But amid all that work to foil the Red Menace, it was clear that Middlebrooks was a gearhead. There is no record of him racing competitively, but in 1957, at the age of 25, he applied for his first U.S. patent: “Supercharger for Internal Combustion Engine.” The patent, #2,839,038, was granted the following year. Superchargers were nothing new (the first US supercharger patent was granted in 1922) but Middlebrooks’ design was based on a very novel concept. Previous pressure boost devices were all parasitic: conventional superchargers (driven by a crank pulley) and turbos (driven by exhaust pressure) both sapped power from the very same engine they were intended to pressurize. In other words, these devices take power to make power. By contrast, Middlebrooks’ 1958 patent supercharger was driven by a 12 volt DC electric motor, completely independent of the main combustion engine.
Ingenious, but the initial design proved impractical. Getting decent boost out of the electric supercharger setup required heavy batteries for power, and few were ever sold. Middlebrooks continued to tinker with self-powered supercharger designs when not working on rocket propulsion. Somewhere along the way, a light bulb went off: why not combine the two? His second patent, “Drive Control Means For a Turbo-Compressor Unit” (US #2,963,853, granted in 1960) contains a clue to his technological epiphany. The description reads:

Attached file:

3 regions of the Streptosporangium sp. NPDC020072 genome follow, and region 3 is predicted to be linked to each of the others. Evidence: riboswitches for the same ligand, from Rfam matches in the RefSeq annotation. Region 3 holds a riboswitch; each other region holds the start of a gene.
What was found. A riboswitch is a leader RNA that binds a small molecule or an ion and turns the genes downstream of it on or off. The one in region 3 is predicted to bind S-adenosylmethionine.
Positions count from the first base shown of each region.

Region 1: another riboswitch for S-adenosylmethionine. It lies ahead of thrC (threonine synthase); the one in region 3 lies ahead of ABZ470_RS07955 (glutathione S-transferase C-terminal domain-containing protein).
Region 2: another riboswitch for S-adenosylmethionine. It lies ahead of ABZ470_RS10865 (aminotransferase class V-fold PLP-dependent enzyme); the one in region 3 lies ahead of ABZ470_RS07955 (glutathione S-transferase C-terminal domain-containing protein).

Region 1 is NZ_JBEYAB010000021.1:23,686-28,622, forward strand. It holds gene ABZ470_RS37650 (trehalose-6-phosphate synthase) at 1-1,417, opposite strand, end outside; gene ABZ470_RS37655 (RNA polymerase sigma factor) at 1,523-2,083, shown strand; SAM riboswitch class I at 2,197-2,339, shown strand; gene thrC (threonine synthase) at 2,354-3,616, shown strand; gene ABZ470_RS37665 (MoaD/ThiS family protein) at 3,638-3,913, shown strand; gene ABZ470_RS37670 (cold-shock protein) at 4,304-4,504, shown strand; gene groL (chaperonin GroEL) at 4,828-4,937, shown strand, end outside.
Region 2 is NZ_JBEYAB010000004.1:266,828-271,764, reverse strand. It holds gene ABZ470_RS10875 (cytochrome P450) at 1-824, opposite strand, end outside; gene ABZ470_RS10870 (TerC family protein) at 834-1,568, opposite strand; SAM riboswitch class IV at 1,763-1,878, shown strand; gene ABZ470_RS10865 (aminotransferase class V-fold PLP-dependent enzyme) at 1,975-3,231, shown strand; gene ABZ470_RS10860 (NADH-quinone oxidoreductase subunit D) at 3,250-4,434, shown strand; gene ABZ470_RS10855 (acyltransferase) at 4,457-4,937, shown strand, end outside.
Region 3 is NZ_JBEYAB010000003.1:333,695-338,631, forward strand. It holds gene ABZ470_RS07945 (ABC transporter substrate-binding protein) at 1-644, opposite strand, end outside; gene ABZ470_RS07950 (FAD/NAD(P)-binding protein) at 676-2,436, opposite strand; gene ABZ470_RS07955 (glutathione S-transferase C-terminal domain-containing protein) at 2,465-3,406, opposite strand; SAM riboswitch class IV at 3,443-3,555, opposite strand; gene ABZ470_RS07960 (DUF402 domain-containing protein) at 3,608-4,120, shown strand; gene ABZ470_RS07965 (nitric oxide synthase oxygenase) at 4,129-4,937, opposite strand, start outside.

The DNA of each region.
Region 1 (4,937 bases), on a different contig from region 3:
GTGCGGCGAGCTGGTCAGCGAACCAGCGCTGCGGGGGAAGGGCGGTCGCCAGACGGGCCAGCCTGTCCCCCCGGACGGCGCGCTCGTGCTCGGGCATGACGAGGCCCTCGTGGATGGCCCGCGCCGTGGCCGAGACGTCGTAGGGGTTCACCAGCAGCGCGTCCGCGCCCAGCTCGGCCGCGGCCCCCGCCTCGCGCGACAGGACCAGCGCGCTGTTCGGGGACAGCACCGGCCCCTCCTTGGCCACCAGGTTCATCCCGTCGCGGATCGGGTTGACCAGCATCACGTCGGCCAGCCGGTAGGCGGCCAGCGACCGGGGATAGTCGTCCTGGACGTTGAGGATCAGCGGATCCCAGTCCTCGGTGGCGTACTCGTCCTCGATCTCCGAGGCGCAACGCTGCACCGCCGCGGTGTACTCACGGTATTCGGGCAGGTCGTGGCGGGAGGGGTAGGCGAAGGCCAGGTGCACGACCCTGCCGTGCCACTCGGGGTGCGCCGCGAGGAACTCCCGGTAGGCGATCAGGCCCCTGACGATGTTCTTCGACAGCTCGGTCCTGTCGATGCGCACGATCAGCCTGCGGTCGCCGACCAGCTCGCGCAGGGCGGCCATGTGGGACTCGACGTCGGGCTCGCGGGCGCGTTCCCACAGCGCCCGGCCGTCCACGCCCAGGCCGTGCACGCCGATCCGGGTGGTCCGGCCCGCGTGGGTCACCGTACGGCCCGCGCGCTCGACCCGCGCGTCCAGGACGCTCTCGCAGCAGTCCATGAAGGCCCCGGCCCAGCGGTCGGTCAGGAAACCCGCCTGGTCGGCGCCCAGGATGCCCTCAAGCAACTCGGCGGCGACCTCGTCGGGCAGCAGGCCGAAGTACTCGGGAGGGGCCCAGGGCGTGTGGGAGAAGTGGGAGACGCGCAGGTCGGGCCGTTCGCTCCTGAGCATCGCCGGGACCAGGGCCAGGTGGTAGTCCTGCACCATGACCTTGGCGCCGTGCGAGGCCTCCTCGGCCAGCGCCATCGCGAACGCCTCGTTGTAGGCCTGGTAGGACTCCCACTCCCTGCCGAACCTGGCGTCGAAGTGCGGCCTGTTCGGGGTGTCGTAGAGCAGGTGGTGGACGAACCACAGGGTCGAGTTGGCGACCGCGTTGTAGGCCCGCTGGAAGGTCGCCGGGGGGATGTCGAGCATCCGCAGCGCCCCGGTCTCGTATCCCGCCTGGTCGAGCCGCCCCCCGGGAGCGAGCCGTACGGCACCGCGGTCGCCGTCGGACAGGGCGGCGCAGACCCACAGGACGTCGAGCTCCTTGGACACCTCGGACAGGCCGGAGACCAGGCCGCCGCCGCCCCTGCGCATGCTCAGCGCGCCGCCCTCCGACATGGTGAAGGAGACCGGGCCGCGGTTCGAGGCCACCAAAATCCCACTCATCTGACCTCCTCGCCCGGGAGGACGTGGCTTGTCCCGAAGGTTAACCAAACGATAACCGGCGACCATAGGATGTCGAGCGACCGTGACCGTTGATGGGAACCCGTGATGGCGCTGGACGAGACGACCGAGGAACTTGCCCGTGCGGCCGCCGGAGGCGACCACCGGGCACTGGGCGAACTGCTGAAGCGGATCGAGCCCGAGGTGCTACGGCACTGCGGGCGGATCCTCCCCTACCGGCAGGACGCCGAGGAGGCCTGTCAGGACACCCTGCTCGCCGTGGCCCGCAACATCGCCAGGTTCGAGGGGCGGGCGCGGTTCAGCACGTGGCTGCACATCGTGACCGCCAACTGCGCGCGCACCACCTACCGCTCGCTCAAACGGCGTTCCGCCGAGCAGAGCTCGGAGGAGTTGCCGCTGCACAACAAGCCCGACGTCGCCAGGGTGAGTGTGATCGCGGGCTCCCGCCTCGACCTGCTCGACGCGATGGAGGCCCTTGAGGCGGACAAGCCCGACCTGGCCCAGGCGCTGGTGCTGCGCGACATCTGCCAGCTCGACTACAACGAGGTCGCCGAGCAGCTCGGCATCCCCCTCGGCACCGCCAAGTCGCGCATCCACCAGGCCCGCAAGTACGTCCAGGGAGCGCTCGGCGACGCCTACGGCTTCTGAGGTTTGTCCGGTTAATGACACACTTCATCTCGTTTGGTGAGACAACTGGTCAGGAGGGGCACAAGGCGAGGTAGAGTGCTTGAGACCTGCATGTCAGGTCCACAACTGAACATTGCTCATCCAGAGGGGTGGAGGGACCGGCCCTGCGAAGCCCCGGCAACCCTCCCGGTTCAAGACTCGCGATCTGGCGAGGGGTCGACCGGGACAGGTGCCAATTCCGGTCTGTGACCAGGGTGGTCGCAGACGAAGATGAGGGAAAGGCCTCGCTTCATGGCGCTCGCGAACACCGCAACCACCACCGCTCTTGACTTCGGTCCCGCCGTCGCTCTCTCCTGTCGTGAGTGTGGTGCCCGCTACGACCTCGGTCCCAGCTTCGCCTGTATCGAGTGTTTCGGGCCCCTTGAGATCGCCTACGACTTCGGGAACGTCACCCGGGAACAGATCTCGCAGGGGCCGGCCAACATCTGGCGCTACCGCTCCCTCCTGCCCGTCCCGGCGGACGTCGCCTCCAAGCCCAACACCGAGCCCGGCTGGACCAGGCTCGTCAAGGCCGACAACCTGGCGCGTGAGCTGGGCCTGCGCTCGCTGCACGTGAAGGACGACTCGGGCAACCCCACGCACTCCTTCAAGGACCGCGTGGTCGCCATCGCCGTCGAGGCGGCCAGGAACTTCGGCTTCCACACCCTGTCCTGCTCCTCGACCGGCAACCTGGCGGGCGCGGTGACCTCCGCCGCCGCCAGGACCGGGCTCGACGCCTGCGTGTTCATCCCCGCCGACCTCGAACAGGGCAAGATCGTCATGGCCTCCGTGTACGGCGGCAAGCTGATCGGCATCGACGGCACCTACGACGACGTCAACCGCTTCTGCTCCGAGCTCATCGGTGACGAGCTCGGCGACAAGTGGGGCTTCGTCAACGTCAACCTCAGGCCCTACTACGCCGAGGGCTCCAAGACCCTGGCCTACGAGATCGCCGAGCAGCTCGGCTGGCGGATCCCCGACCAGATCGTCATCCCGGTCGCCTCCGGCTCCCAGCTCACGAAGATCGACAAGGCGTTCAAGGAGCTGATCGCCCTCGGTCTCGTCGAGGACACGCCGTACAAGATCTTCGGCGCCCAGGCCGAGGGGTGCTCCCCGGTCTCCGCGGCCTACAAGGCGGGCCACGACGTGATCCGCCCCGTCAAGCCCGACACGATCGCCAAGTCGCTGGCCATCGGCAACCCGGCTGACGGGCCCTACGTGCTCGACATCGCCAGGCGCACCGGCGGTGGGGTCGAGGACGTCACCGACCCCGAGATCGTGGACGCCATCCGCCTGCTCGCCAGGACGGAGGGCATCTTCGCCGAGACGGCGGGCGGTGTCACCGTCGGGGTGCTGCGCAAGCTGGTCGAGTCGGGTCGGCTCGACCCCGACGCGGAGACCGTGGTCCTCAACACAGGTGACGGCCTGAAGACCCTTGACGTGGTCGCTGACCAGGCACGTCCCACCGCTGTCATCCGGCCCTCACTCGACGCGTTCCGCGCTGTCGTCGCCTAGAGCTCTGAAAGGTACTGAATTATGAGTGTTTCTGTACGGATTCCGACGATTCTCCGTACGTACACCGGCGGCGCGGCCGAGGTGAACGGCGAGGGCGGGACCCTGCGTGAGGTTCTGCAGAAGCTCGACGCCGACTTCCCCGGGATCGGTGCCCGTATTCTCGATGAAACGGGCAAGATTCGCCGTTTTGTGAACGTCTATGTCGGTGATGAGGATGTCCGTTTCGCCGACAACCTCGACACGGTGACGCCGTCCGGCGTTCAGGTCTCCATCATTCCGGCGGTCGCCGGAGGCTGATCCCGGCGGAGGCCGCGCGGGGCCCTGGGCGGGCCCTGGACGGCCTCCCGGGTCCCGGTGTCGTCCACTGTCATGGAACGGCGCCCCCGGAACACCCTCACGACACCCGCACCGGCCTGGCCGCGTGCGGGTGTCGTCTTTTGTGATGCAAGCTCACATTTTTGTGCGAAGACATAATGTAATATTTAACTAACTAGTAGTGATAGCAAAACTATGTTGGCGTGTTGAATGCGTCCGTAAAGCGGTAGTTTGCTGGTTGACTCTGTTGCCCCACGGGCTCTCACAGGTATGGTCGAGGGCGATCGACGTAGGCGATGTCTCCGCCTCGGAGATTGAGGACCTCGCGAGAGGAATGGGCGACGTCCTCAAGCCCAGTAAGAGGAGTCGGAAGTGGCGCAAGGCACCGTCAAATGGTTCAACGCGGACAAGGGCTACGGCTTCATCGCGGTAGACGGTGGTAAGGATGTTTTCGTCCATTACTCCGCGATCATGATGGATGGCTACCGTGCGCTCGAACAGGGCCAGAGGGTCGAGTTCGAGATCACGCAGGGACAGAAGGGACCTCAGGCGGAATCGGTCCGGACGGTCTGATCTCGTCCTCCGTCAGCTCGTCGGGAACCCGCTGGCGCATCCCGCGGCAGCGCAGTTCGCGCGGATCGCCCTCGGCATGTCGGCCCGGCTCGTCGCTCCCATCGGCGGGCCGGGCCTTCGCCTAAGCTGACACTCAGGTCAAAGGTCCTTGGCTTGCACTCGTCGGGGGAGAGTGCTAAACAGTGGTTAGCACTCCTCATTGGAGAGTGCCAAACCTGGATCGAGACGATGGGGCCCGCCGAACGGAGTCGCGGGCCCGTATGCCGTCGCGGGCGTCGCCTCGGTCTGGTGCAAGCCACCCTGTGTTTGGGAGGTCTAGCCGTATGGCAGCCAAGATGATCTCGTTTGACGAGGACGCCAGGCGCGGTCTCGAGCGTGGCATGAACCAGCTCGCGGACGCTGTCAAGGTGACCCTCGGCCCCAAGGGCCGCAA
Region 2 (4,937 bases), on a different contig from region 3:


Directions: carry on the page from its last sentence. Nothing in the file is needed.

“This invention relates to a gas-driven supercharger for an internal combustion engine… the gas which drives the turbine is supplied under this invention either by the exhaust of the internal combustion engine with which this device is used or by supplemental generating means.”
And when it came to generating supplemental gases, Middlebrooks knew there was nothing like a solid fuel rocket motor. Middlebrooks went to Miami and had Aerodex investment-cast his crazy idea in Inconel 713C alloy, and in 1962 the company – and the legend — of Turbonique was born.
He called it the AP (for “Auxiliary Power”) supercharger. Visually it appeared to be a spiral turbo with a spark plug, and was engaged with a dash-mounted switch; a sort of prehistoric Nitrous setup. When the driver threw the switch, the supercharger unit would receive liquid oxygen for ignition, and then was fed a rocket fuel named “Thermolene,” Turbonique’s trade name for N-propyl nitrate. The exhaust thrust from combustion would spin a turbine impeller up to 100,000 RPM, ramming the engine with such intense boost that it literally turned it into a giant two-stroke. Turbonique dyno-tested an AP unit on a new Chevy 409 in 1963, increasing horsepower from a stock 405 to 835 — backing up their advertised guarantee to “double your horsepower” — although it came with a recommendation not to run the unit for more than 5 minutes, and only with forged cranks, pistons and connecting rods.
Now, all of us enjoy horsepower. Still, it’s difficult, in today’s litigious safety culture, to imagine anyone sending away good money for a hop-up which involved plumbing the trunk of your car with highly volatile rocket fuel, and which could easily blow your crankshaft out the bottom of your engine. It’s even harder to believe that a company actually manufactured and advertised it.